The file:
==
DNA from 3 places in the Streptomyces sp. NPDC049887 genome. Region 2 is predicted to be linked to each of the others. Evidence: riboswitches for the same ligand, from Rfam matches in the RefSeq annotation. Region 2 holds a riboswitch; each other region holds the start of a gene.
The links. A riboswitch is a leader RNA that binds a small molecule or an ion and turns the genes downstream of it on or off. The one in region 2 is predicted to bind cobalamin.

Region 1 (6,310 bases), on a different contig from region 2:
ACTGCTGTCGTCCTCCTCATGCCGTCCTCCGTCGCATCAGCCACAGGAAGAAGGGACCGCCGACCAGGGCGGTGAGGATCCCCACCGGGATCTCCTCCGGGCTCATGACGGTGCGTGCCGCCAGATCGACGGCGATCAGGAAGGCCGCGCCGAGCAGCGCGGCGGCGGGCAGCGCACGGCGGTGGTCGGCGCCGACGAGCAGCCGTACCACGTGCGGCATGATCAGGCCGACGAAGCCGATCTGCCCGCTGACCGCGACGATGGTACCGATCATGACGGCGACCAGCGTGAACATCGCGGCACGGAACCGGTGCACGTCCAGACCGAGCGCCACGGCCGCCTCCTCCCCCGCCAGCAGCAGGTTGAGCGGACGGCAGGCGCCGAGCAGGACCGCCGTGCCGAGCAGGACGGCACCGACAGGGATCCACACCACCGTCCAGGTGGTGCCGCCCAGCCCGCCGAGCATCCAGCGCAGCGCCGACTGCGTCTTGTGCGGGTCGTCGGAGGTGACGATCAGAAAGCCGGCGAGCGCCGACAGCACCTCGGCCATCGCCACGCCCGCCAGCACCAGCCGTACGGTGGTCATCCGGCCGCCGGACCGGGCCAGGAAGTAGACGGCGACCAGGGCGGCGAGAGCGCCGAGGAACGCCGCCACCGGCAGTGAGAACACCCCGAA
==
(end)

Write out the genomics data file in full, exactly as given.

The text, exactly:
DNA from 3 places in the Streptomyces sp. NPDC049887 genome. Region 2 is predicted to be linked to each of the others. Evidence: riboswitches for the same ligand, from Rfam matches in the RefSeq annotation. Region 2 holds a riboswitch; each other region holds the start of a gene.
The links. A riboswitch is a leader RNA that binds a small molecule or an ion and turns the genes downstream of it on or off. The one in region 2 is predicted to bind cobalamin.

Region 1 (6,310 bases), on a different contig from region 2:
ACTGCTGTCGTCCTCCTCATGCCGTCCTCCGTCGCATCAGCCACAGGAAGAAGGGACCGCCGACCAGGGCGGTGAGGATCCCCACCGGGATCTCCTCCGGGCTCATGACGGTGCGTGCCGCCAGATCGACGGCGATCAGGAAGGCCGCGCCGAGCAGCGCGGCGGCGGGCAGCGCACGGCGGTGGTCGGCGCCGACGAGCAGCCGTACCACGTGCGGCATGATCAGGCCGACGAAGCCGATCTGCCCGCTGACCGCGACGATGGTACCGATCATGACGGCGACCAGCGTGAACATCGCGGCACGGAACCGGTGCACGTCCAGACCGAGCGCCACGGCCGCCTCCTCCCCCGCCAGCAGCAGGTTGAGCGGACGGCAGGCGCCGAGCAGGACCGCCGTGCCGAGCAGGACGGCACCGACAGGGATCCACACCACCGTCCAGGTGGTGCCGCCCAGCCCGCCGAGCATCCAGCGCAGCGCCGACTGCGTCTTGTGCGGGTCGTCGGAGGTGACGATCAGAAAGCCGGCGAGCGCCGACAGCACCTCGGCCATCGCCACGCCCGCCAGCACCAGCCGTACGGTGGTCATCCGGCCGCCGGACCGGGCCAGGAAGTAGACGGCGACCAGGGCGGCGAGAGCGCCGAGGAACGCCGCCACCGGCAGTGAGAACACCCCGAA